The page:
I'm trying to find a nice place holder to express 'X country' or 'country X', like 'when telling people that you are from country X...'. The first idea that came into mind was so-and-so:

wiktionary: so-and-so


so-and-so ‎(plural so-and-sos)

(idiomatic) A placeholder name for a person or thing, used when a name is not known; a generic name. She told me to ask so-and-so, but he didn't know, either.

but 'so-and-so country' or 'country so-and-so' doesn't really work.

'Such-and-such' was my next option, but 'such-and-such country' and 'country such-and-such' both also sound a bit off.

Is there a good placeholder term use with countries (and places)?

  • You can just say "I'm from so-and-so." The reason "country so-and-so" doesn't work is because no countries have "country" in their name. But you could say something like "United States of So-and-so" or "Republic of So-and-so." – GoldenGremlin Feb 27 '16 at 4:57
  • 1
    Beware of using "so-and-so" in a British context. Depending on the usage, it can be slightly pejorative. For example, "My sister has just adopted a Turkish Van Kitten who being a little so-and-so. He's ruined the curtains by climbing them." This is a true true story: Turkish Van kittens have famously high energy levels. – Nicole Mar 3 '16 at 20:26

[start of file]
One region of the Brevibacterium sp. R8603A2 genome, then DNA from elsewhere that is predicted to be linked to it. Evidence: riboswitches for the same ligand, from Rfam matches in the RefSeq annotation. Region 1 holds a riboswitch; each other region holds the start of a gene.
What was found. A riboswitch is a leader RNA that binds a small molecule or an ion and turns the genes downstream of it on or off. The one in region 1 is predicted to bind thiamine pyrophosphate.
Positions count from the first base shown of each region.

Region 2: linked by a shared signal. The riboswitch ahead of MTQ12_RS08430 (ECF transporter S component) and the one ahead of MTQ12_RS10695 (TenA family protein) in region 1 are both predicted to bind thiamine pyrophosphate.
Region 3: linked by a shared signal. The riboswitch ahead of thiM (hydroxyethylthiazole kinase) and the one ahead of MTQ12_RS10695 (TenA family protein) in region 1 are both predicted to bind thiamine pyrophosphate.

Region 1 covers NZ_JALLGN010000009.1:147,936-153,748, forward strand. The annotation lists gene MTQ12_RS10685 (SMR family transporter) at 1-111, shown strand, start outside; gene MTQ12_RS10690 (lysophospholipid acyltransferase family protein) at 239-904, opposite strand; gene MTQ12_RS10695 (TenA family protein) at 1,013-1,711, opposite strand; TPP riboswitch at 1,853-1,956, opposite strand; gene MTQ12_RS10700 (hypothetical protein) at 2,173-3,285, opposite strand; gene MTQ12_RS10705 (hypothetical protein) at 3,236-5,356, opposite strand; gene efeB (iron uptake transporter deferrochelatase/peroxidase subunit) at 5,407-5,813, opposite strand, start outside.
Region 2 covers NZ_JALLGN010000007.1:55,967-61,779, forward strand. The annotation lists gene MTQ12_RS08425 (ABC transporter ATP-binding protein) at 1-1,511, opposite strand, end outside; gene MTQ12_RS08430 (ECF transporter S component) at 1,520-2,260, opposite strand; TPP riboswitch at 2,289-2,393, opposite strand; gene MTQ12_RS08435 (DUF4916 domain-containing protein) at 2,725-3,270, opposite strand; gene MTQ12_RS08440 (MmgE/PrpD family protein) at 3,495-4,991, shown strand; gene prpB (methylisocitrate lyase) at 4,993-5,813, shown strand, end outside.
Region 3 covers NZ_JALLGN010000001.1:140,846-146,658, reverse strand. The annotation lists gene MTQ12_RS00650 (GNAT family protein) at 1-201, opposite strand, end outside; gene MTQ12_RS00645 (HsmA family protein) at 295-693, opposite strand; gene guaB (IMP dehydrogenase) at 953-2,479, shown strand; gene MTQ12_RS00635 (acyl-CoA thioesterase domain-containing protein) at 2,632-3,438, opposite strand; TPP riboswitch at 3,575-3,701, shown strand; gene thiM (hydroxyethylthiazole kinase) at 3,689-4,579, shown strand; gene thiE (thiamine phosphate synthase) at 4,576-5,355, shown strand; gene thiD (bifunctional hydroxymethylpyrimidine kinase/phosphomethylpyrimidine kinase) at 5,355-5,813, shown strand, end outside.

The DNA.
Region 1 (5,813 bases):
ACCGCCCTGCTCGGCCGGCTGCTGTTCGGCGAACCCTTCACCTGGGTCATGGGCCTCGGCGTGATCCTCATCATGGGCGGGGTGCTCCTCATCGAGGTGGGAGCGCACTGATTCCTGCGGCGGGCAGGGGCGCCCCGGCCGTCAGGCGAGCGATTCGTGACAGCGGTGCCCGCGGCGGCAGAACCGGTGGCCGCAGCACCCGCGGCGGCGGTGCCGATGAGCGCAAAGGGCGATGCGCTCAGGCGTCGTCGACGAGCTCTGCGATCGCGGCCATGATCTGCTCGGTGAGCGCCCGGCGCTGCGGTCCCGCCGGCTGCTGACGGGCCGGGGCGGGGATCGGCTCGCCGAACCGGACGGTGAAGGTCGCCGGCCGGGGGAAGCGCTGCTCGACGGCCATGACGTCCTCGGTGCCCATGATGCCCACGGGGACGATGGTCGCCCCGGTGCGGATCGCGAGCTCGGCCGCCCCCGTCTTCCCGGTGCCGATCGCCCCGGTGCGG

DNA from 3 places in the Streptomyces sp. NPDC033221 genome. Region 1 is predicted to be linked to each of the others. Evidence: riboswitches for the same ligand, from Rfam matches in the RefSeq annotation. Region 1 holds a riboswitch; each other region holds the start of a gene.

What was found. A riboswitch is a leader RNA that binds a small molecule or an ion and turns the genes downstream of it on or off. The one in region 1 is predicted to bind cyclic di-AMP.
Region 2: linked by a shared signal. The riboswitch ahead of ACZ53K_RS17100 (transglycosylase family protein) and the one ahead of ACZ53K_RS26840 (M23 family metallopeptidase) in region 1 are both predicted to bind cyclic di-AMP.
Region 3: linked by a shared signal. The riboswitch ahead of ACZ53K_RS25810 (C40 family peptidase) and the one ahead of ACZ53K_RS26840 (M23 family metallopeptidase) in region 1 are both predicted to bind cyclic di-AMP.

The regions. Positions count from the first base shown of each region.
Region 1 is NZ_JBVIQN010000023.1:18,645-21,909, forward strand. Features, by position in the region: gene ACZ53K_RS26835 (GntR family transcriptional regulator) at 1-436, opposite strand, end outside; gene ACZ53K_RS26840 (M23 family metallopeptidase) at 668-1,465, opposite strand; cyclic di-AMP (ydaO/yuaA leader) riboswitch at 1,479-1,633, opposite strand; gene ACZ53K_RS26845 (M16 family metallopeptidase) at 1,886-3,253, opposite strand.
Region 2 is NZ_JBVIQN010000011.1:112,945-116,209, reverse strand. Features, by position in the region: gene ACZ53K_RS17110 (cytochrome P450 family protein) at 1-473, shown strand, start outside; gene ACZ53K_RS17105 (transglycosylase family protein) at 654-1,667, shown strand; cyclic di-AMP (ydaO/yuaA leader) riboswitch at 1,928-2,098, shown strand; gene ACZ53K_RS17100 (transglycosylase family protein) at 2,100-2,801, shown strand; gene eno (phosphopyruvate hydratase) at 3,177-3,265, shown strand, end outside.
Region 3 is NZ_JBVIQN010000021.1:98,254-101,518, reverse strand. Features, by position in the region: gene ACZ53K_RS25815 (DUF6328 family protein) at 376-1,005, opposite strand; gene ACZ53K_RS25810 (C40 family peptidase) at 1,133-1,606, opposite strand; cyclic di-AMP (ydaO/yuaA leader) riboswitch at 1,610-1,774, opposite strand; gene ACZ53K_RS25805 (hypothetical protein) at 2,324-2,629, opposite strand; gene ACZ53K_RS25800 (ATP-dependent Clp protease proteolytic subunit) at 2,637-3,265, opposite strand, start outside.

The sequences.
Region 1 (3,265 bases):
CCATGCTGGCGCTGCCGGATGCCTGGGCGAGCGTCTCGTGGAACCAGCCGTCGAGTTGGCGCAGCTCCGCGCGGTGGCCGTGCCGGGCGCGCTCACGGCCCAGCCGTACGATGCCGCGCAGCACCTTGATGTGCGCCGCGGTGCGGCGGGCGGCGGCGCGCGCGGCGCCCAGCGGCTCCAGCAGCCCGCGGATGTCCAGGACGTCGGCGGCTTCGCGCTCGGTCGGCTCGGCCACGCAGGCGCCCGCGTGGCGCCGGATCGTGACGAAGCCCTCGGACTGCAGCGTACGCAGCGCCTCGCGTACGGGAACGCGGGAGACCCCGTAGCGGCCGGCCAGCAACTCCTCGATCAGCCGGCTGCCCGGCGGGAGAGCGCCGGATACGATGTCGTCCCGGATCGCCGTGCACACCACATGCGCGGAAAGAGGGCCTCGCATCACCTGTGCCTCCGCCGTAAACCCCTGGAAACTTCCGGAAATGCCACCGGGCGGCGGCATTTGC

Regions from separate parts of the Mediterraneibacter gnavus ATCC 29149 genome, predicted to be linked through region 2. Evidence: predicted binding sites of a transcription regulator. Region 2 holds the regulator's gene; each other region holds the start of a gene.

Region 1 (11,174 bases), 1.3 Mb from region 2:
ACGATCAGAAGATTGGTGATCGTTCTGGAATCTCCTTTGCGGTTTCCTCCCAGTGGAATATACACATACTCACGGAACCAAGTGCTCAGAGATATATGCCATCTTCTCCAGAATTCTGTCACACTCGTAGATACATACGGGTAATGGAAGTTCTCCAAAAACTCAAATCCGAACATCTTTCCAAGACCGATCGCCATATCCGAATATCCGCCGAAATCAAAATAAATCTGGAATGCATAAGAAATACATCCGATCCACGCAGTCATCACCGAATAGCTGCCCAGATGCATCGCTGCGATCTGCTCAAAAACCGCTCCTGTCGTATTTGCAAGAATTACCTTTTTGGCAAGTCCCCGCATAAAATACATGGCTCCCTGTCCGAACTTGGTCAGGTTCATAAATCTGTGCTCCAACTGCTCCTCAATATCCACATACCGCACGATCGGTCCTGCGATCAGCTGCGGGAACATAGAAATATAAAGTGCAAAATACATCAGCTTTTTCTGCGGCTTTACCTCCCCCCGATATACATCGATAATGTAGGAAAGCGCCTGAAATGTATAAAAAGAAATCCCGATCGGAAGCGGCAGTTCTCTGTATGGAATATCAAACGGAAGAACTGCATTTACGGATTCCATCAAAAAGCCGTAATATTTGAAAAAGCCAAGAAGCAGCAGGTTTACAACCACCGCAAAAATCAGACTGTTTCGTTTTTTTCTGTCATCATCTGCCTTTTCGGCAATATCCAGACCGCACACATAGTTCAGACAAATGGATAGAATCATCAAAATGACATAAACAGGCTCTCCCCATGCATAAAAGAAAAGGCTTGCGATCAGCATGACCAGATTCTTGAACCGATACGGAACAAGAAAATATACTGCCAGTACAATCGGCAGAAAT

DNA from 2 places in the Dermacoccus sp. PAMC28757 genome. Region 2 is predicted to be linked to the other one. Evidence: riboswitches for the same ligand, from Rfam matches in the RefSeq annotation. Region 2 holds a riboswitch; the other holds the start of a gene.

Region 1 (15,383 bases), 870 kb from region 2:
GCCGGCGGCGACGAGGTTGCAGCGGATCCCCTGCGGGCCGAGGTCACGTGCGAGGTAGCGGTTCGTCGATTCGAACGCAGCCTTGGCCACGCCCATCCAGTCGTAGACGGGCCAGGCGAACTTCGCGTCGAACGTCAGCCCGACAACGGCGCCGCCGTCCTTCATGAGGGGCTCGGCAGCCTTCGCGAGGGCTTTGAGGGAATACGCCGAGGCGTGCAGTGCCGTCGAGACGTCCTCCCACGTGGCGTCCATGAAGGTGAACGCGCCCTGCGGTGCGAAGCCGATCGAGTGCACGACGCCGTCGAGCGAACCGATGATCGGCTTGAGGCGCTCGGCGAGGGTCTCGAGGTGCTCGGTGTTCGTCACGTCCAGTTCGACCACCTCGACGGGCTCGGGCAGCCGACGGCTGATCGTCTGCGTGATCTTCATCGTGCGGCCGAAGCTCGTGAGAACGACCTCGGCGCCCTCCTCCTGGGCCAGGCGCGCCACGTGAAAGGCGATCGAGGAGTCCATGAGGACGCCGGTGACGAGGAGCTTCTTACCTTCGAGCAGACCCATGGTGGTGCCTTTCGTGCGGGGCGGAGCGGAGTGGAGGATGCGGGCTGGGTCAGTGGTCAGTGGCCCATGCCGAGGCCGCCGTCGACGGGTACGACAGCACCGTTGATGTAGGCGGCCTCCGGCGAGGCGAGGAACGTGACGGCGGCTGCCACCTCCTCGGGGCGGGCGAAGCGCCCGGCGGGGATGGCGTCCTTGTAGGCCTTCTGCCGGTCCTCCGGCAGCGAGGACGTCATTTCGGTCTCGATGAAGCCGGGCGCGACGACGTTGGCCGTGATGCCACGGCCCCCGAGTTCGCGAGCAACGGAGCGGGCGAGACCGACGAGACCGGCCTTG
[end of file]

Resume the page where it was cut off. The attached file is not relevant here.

• Such-and-such a country. Your example feels off because it's missing an article. – Anonym Jul 2 '17 at 23:00

Just plain "wherever" works in most cases.

She's going on vacation to wherever next month.

Wherever (MW definition 2)

anywhere at all: 'explore northward or wherever' — Bernard De Voto


Do you want a name that functions in the same way as iconic fictitious towns, like Little Dribbling (from Bill Bryson, UK) or Oodnawoopwoop (Australia)? We use such names in casual conversation when it's not necessary to name a real place.

In a similar way, people may invent obviously placeholder countries on the spot by adding '-istan' or '-aria' or '-onia' to some appropriate root. You can preface with The Democratic Republic of if you want to allude to dictatorships. However, it's in the nature of such inventions that they are rarely neutral in tone, so you must choose your audience wisely.

You just have to make sure you aren't using the real name of an obscure country. There are a few US town names I used to think were humorous fictions before I got GoogleEarth.

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